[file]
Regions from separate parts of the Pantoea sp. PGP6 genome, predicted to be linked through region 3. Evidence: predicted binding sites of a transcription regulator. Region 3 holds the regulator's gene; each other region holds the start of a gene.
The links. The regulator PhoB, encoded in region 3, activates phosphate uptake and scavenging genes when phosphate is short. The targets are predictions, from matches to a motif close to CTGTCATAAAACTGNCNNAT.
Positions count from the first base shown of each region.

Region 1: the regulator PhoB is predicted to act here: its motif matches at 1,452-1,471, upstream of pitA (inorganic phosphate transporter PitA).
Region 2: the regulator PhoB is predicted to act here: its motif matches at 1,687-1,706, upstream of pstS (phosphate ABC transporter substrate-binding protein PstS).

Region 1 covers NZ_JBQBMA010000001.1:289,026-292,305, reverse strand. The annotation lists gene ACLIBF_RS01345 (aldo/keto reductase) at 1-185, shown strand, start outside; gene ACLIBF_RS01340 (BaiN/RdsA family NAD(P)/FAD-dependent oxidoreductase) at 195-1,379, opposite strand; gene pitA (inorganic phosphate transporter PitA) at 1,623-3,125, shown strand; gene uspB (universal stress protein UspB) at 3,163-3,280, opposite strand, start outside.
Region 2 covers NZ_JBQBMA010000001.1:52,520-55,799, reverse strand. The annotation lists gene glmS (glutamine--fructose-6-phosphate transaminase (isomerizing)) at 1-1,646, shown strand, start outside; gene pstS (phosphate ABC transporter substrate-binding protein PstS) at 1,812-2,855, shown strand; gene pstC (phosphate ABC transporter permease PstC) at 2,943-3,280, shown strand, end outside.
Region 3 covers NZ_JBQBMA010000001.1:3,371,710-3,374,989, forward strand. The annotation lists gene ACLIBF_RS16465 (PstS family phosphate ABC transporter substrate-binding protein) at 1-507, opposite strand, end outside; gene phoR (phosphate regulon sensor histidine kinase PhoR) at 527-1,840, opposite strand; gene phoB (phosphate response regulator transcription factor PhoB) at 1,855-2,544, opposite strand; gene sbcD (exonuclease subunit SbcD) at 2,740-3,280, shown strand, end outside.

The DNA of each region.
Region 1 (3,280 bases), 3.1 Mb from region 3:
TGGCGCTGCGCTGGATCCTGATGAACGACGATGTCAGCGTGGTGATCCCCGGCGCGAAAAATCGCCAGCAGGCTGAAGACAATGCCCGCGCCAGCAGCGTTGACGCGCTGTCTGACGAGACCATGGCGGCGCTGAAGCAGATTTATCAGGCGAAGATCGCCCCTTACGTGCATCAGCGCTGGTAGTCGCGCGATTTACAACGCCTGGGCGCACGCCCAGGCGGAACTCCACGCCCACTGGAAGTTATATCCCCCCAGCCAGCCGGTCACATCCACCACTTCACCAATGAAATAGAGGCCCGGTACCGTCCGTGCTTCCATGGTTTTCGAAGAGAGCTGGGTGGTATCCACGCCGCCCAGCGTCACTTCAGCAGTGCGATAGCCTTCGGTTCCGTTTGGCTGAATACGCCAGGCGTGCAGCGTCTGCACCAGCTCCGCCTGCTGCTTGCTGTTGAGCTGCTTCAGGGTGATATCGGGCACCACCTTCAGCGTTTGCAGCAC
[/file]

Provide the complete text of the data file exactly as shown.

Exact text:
Regions from separate parts of the Pantoea sp. PGP6 genome, predicted to be linked through region 3. Evidence: predicted binding sites of a transcription regulator. Region 3 holds the regulator's gene; each other region holds the start of a gene.
The links. The regulator PhoB, encoded in region 3, activates phosphate uptake and scavenging genes when phosphate is short. The targets are predictions, from matches to a motif close to CTGTCATAAAACTGNCNNAT.
Positions count from the first base shown of each region.

Region 1: the regulator PhoB is predicted to act here: its motif matches at 1,452-1,471, upstream of pitA (inorganic phosphate transporter PitA).
Region 2: the regulator PhoB is predicted to act here: its motif matches at 1,687-1,706, upstream of pstS (phosphate ABC transporter substrate-binding protein PstS).

Region 1 covers NZ_JBQBMA010000001.1:289,026-292,305, reverse strand. The annotation lists gene ACLIBF_RS01345 (aldo/keto reductase) at 1-185, shown strand, start outside; gene ACLIBF_RS01340 (BaiN/RdsA family NAD(P)/FAD-dependent oxidoreductase) at 195-1,379, opposite strand; gene pitA (inorganic phosphate transporter PitA) at 1,623-3,125, shown strand; gene uspB (universal stress protein UspB) at 3,163-3,280, opposite strand, start outside.
Region 2 covers NZ_JBQBMA010000001.1:52,520-55,799, reverse strand. The annotation lists gene glmS (glutamine--fructose-6-phosphate transaminase (isomerizing)) at 1-1,646, shown strand, start outside; gene pstS (phosphate ABC transporter substrate-binding protein PstS) at 1,812-2,855, shown strand; gene pstC (phosphate ABC transporter permease PstC) at 2,943-3,280, shown strand, end outside.
Region 3 covers NZ_JBQBMA010000001.1:3,371,710-3,374,989, forward strand. The annotation lists gene ACLIBF_RS16465 (PstS family phosphate ABC transporter substrate-binding protein) at 1-507, opposite strand, end outside; gene phoR (phosphate regulon sensor histidine kinase PhoR) at 527-1,840, opposite strand; gene phoB (phosphate response regulator transcription factor PhoB) at 1,855-2,544, opposite strand; gene sbcD (exonuclease subunit SbcD) at 2,740-3,280, shown strand, end outside.

The DNA of each region.
Region 1 (3,280 bases), 3.1 Mb from region 3:
TGGCGCTGCGCTGGATCCTGATGAACGACGATGTCAGCGTGGTGATCCCCGGCGCGAAAAATCGCCAGCAGGCTGAAGACAATGCCCGCGCCAGCAGCGTTGACGCGCTGTCTGACGAGACCATGGCGGCGCTGAAGCAGATTTATCAGGCGAAGATCGCCCCTTACGTGCATCAGCGCTGGTAGTCGCGCGATTTACAACGCCTGGGCGCACGCCCAGGCGGAACTCCACGCCCACTGGAAGTTATATCCCCCCAGCCAGCCGGTCACATCCACCACTTCACCAATGAAATAGAGGCCCGGTACCGTCCGTGCTTCCATGGTTTTCGAAGAGAGCTGGGTGGTATCCACGCCGCCCAGCGTCACTTCAGCAGTGCGATAGCCTTCGGTTCCGTTTGGCTGAATACGCCAGGCGTGCAGCGTCTGCACCAGCTCCGCCTGCTGCTTGCTGTTGAGCTGCTTCAGGGTGATATCGGGCACCACCTTCAGCGTTTGCAGCAC